Biodiversity research and monitoring for conservation
We are currently working on the following research and conservation projects:
Red-shanked douc behavioural ecology study
The Endangered red-shanked douc is a charismatic Asian colobine endemic to Vietnam, Cambodia and Laos. Its largest population is found in central-eastern Laos. Very little is known of the ecology of the species, with only a few long-term studies conducted on the genus Pygathrix across its range.
We are currently conducting a long-term study on the behavioural ecology of the species. This will help us better plan future conservation actions.
To learn more about doucs in Laos, read our publications
White-cheeked gibbon distribution
The current taxonomic status and distribution range limit of the population of gibbons occurring in Nakai-Nam Theun remains uncertain. It may hold both the Northern and Southern white-cheeked gibbon, one of these two, or a hybrid population. To better plan conservation actions on these species, it is important to know their distribution across the landscape.
We are currently investigating the taxonomic status and distribution of white-cheeked gibbons in the area. This is done by recording their calls, which can be identified to species with detailed computerized analysis of the sonograms. This research is conducted in collaboration with Dr. Hradec from the University of Life Science, Czec Republic.
To learn more about gibbons in Laos, read our publications:
Otter surveys and conservation planning
Very little is known of otter throughout Southeast Asia. Three species have been confirmed to occur in Laos (all listed in the IUCN Red List of Threatened Species): Vulnerable Asian Small-clawed Otter Aonyx cinereus, Smooth-coated Otter Lutrogale perspicillata and Near Threatened Eurasian Lutra lutra, but their distribution and conservation status remains unknown. Otters are declining across their range due to precipitous loss of habitat, illegal trade, and decreasing prey base. Information is urgently needed on their distribution, habitat use and local threats to plan conservation actions.
We are collecting data on the distribution and taxonomic status of otter species in Nakai-Nam Theun, in order to adopt long-term effective, on-the-ground conservation strategies for the species occurring in this area.
Read our report presenting preliminary results from camera-trap surveys:
We are collaborating with the IUCN SSC Otter Specialist Group to contribute to the conservation strategy of otters in Southeast Asia.
Large-antlered muntjac distribution and population monitoring
The Large-antlered Muntjac was for the first time discovered to science in 1994 in Vietnam (Tuoc et al., 1994) and concurrently in Laos (Duckworth et al., 1994; Evans and Timmins, 1995). It is native to Laos and Vietnam. It is largely restricted to the low to mid-elevations of the Annamite Mountains. The global population is scattered in isolated populations, which, in Vietnam, are small or have recently faced local extinction.
The species was up-listed from Endangered (2008) to Critically Endangered in 2016. Its global conservation status has been assessed based on the few post-2000 records (direct or indirect) across its geographic range compared to record rates pre-2000; evidence-based declines in the most healthy populations; the considerable increase in commercial and recreational wildlife hunting in the species’ range both using guns and indiscriminate snare hunting technique; the considerable reduction in suitable habitat for the species and the fact that the species is associated with mainly lowlands, which are systematically in close proximity to human settlements, where hunting for local consumption and trade has increased in the past decade. These compiled evidences have led to the conclusion that the Large-antlered Muntjac’s global population has faced a decline of over 90% in the last 20-30 years and will continue to decline at the same rate if no urgent action is taken to reverse current trends.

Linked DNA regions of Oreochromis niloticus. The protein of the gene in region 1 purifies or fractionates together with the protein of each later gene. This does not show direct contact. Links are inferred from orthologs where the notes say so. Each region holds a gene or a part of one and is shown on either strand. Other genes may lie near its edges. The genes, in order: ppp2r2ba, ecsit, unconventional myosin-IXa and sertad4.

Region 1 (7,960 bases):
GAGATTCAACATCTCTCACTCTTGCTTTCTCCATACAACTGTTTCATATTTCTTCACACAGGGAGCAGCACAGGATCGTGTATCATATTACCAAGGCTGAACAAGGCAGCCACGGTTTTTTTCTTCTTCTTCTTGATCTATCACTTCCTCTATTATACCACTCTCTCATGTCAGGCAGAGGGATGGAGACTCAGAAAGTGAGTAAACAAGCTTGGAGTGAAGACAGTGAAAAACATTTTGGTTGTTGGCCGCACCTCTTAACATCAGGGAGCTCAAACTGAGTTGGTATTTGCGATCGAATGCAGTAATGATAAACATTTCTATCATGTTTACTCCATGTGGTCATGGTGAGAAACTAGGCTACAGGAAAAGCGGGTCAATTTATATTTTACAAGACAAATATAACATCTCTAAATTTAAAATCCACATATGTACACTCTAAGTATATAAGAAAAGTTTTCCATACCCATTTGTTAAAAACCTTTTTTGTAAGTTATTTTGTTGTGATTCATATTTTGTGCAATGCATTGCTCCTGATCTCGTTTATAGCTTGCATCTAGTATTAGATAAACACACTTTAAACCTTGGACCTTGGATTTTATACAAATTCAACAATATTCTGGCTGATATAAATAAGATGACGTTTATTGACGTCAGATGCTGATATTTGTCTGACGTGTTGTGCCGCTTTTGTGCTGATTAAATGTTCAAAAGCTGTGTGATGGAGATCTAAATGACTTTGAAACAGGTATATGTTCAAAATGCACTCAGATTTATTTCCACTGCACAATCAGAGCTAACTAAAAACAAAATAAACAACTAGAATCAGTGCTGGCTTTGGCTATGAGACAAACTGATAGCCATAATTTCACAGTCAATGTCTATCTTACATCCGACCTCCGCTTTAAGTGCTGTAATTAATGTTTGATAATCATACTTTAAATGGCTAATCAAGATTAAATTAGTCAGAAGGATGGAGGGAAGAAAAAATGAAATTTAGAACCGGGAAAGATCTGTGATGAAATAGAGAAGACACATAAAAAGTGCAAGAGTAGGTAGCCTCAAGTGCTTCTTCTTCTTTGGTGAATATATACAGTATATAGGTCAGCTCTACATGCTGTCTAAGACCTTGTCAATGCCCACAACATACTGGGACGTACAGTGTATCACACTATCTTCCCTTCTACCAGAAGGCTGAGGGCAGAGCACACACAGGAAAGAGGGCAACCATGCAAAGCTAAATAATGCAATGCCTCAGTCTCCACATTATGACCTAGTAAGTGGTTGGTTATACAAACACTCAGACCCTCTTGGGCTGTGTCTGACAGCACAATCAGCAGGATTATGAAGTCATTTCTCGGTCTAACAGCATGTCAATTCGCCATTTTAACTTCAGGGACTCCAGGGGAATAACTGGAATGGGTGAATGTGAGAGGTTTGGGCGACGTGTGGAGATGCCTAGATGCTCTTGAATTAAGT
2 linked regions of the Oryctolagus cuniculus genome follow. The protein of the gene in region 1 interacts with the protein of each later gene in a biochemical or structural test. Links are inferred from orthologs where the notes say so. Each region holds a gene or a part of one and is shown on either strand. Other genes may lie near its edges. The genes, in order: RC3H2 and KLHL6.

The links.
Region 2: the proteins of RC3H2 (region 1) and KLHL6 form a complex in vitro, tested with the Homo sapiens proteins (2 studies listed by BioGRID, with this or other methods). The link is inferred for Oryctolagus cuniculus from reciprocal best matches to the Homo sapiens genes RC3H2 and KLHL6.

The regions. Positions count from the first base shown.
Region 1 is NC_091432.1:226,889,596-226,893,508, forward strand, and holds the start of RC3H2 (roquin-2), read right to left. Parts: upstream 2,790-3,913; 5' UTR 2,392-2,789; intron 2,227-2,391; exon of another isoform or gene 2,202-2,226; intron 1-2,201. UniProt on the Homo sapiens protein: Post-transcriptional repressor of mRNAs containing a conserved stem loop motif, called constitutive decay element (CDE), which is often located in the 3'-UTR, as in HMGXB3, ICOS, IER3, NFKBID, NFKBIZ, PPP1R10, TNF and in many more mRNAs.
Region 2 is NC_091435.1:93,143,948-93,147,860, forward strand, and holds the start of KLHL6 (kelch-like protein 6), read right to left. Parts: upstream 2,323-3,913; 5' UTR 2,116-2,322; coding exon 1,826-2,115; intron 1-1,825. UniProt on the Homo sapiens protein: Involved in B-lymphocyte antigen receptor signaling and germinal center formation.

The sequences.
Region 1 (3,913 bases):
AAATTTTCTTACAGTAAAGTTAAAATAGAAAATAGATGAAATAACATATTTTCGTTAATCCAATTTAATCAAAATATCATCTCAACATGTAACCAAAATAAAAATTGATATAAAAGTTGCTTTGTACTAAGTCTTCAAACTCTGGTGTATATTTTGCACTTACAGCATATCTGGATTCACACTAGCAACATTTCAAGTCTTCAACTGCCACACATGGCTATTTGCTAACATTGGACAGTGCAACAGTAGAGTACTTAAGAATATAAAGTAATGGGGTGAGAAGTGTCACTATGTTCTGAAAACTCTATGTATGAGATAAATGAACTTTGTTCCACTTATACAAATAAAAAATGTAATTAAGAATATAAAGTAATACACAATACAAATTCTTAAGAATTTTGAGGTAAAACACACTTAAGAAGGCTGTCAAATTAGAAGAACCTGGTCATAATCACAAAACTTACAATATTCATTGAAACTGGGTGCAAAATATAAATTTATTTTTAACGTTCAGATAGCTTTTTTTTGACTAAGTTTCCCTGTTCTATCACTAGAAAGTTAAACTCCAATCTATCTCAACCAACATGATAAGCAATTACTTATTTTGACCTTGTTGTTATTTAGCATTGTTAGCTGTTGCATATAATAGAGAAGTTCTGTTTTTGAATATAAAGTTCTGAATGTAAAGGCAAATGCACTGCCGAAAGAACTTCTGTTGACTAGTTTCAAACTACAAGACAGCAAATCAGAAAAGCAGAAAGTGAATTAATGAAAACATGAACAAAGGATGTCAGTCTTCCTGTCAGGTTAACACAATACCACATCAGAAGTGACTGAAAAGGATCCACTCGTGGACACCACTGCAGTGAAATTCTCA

One of the largest populations in the world and likely the best hope for their long-term conservation is in Nakai-Nam Theun.
We are conducting camera-trap surveys on the species to monitor their population and better understand their distribution and habitat requirements across the area. This will help us plan conservation for the species.
Biodiversity surveys and monitoring with camera-traps
We are conducting in collaboration with the Nam Theun 2 Watershed Management and Protection Authority (WMPA) a long-term wildlife monitoring program using systematic camera-trapping methodology with the objectives of:
- Providing baseline data on wildlife population and threats to set specific, pre-defined quantitative management targets;
- Facilitating an assessment of whether wildlife populations and threats are increasing, decreasing or remaining stable as a result of management interventions;
- Obtain data to research on several aspects of biodiversity to inform conservation action and advance scientific knowledge.
We work in collaboration with the Junior Research Group: Biodiversity and Biogeography of Southeast Asia at the Leibniz Institute for Zoo and Wildlife Research (IZW), Germany for a landscape wildlife monitoring approach in the Annamite mountain range; we use a systemic protocol develop by IZW.
Biodiversity surveys and monitoring with environmental DNA
Environmental DNA (eDNA) is an innovative and non-invasive technique that consists of collecting water samples in nature and extracting from it the DNA from animals that came in contact with these water source, to confirm their occurrence in an area. In addition to using the method for several of our research projects (notably for otter surveys), we are contributing to the development of this ground-breaking technique.